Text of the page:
Fraud Management & Cybercrime , Fraud Risk Management , Governance & Risk Management

Accounting Fraud: Which Tools Should You Invest In?

3 Experts Discuss the Vendor Market in Anti-Fraud Technology, DOJ Regulations
Alexis Bell, founder and CEO, Fraud Doctor; Steve Hindle, founder, Achilles Shield; and Stephanie Siegmann, partner and chair, Hinckley Allen

Accounting statement fraud is hard to catch, typically requiring specialized anti-fraud tools and an understanding of how fraudsters think. In this second installment on accounting fraud, a panel of experts discussed the tools available and why you need fraud expertise to build an effective system.

See Also: Breaking Down Silos With a Holistic View of Security, Risk

Unfortunately, there is no AI model built for financial statement fraud, said Alexis Bell, CEO at Fraud Doctor. "In order to conduct supervised learning for financial statement fraud, you need to have large data in order to be comfortable that you have trained it enough, but there is not enough voluminous data," Bell said. "So you are left with practitioner knowledge and a rule-based program."

The secret to fraud detection is not technology. "Most financial investigators are not necessarily technologists, and if you are approaching this as a technology problem, you won't necessarily have the background," said Steve Hindle, founder of consultancy Achilles Shield. "If you approach it as a financial problem and bring technology to automate that, then things will be better."

Meanwhile, the U.S. Department of Justice is leveraging data analytics to identify suspicious activities, said Stephanie Siegmann, litigation partner at Hinckley Allen and a former federal prosecutor with over 20 years of experience investigating complex national security and financial crimes.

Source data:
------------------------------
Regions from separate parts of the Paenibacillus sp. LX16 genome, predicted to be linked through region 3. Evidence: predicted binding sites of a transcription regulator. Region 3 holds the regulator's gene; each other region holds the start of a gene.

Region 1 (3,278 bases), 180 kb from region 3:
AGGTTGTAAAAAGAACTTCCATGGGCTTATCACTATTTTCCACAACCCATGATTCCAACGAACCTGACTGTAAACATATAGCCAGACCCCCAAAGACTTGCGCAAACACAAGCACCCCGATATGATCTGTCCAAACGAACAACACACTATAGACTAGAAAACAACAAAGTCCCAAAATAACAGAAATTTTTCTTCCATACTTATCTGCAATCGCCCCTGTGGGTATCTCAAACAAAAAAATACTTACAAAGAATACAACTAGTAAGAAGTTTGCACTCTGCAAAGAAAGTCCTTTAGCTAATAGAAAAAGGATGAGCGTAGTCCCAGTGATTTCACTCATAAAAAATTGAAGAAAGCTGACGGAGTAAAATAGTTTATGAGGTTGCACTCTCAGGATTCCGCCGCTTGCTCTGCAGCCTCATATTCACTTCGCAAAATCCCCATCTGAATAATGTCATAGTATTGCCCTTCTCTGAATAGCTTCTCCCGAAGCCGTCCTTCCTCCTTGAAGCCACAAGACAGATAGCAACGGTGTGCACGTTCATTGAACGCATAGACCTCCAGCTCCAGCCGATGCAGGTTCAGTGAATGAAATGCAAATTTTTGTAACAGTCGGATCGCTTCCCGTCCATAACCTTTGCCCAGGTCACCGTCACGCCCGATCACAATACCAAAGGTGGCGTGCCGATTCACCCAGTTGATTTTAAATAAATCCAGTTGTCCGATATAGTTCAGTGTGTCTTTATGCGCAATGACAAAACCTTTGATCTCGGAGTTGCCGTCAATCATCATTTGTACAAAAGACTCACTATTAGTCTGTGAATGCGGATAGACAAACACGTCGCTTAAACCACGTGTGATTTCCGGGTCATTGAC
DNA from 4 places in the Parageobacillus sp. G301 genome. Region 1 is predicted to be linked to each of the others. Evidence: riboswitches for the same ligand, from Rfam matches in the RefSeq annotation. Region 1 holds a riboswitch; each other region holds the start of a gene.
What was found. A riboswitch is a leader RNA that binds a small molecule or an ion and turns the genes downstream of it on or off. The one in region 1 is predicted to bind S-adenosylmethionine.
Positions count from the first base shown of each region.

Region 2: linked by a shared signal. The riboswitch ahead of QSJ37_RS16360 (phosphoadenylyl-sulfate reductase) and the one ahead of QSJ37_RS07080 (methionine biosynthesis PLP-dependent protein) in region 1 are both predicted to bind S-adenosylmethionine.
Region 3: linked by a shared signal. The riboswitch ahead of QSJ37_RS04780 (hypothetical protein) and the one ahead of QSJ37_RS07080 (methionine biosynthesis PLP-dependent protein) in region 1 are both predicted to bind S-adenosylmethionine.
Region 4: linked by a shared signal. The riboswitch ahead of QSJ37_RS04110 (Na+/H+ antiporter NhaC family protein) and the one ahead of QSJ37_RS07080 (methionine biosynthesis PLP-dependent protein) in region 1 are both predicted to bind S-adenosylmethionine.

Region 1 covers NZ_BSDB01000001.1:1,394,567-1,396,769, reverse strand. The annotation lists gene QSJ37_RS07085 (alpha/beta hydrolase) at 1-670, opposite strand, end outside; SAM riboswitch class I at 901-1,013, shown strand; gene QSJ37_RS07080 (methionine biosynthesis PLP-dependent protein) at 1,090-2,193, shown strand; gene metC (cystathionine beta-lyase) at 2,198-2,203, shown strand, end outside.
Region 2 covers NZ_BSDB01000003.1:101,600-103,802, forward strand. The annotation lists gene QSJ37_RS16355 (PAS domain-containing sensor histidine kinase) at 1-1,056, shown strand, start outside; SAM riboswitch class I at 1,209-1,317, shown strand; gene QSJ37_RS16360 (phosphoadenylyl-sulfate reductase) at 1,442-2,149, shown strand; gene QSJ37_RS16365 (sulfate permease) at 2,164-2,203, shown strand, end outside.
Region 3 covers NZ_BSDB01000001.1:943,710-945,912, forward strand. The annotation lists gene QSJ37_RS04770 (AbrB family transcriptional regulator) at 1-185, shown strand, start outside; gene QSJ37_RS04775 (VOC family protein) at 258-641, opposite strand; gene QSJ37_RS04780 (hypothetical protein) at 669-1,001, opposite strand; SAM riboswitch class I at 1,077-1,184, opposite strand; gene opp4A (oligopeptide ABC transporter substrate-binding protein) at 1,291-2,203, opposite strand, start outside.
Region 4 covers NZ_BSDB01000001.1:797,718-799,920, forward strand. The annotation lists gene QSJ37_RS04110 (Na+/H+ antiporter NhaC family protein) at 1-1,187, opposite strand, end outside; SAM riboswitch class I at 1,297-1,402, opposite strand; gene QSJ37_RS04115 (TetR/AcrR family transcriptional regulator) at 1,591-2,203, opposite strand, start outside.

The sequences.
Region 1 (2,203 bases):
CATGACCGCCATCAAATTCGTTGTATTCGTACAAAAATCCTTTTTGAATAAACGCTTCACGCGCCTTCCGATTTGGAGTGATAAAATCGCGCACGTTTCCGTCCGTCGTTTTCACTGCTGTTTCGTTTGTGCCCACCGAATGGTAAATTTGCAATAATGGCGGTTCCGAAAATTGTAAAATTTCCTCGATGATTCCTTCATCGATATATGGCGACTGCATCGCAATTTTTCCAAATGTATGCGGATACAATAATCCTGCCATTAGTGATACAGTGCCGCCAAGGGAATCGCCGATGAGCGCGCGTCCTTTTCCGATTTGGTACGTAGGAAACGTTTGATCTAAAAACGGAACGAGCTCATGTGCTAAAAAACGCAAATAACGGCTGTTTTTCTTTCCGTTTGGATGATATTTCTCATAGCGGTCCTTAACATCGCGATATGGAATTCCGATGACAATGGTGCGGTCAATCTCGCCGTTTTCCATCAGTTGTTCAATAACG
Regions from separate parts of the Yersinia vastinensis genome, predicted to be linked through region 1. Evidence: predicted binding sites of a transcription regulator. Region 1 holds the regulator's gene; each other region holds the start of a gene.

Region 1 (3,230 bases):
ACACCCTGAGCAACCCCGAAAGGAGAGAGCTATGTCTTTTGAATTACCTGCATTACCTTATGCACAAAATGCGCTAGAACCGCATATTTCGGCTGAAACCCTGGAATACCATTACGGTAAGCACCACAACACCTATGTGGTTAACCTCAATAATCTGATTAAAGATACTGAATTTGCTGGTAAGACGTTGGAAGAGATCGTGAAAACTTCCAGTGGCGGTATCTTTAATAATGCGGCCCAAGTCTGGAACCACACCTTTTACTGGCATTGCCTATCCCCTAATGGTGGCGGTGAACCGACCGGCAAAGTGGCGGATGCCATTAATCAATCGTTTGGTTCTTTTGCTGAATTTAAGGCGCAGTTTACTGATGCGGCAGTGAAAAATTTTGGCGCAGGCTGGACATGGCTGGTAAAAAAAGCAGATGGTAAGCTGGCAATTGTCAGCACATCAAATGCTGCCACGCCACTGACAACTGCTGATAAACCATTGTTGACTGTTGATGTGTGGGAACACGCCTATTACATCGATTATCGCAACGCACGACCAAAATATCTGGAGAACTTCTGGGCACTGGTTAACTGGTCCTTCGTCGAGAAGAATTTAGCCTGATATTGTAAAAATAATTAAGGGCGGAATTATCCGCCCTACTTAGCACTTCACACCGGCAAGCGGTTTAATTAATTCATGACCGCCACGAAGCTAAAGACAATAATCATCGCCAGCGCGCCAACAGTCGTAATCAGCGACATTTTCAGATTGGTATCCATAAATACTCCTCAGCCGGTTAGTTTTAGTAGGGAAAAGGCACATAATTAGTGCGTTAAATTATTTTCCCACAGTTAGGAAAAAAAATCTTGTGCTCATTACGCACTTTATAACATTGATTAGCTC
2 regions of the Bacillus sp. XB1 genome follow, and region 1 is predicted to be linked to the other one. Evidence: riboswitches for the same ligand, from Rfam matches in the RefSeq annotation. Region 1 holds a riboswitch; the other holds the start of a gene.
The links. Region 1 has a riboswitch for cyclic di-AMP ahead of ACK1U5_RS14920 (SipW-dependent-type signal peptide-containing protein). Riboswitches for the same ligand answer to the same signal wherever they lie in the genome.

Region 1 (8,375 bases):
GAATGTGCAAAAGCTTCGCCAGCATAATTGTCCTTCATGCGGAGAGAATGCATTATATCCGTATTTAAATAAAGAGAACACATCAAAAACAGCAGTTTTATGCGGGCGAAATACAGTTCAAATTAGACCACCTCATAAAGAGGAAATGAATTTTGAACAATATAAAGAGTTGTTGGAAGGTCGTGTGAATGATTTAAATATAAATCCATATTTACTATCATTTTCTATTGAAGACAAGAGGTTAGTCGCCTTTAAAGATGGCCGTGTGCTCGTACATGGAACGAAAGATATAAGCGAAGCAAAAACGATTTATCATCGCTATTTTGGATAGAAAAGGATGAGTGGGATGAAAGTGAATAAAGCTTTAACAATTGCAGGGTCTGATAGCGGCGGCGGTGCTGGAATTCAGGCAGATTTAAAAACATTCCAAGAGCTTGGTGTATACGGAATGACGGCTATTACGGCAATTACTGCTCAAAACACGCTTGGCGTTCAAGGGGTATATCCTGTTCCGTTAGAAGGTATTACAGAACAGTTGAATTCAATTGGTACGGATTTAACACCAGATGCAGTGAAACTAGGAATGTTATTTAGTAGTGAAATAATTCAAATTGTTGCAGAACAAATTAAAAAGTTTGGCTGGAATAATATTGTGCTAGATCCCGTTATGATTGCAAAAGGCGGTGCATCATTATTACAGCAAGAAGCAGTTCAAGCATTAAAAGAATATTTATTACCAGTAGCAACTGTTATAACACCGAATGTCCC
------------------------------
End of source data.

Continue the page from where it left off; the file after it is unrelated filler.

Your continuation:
"If you think no one's going to catch you doing something, there is data analytics being used by DOJ to identify all types of fraud," Siegmann said. "So, if you think something is wrong, your best option is to hire an attorney if you don't already have one, and do an internal investigation with folks who have experience."

In this video interview with Information Security Media Group, the panelists also discussed:

  • Why not many vendors are exploring this type of fraud;
  • DOJ's stand on accounting fraud;
  • How the marketplace is expected to evolve.

Want to learn more about accounting fraud? Read Accounting Fraud: Why Can't the Industry Get It Right?

Siegmann is a litigation partner at Hinckley, Allen & Snyder LLP and serves as the chair of two of Hinckley Allen’s practice groups - international trade and global security and cybersecurity, privacy and data protection. She is a former national security chief and federal prosecutor and a U.S. Navy veteran.

Hindle is an industry leader, presenter, change agent and champion for diversity and empowerment. He has a reputation for delivering a solid foundation of trust and resilience.

Bell founded Fraud Doctor to help companies better understand and manage their fraud risk.


About the Author

Suparna Goswami

Suparna Goswami

Associate Editor, ISMG

Goswami has more than 10 years of experience in the field of journalism. She has covered a variety of beats including global macro economy, fintech, startups and other business trends. Before joining ISMG, she contributed for Forbes Asia, where she wrote about the Indian startup ecosystem. She has also worked with UK-based International Finance Magazine and leading Indian newspapers, such as DNA and Times of India.




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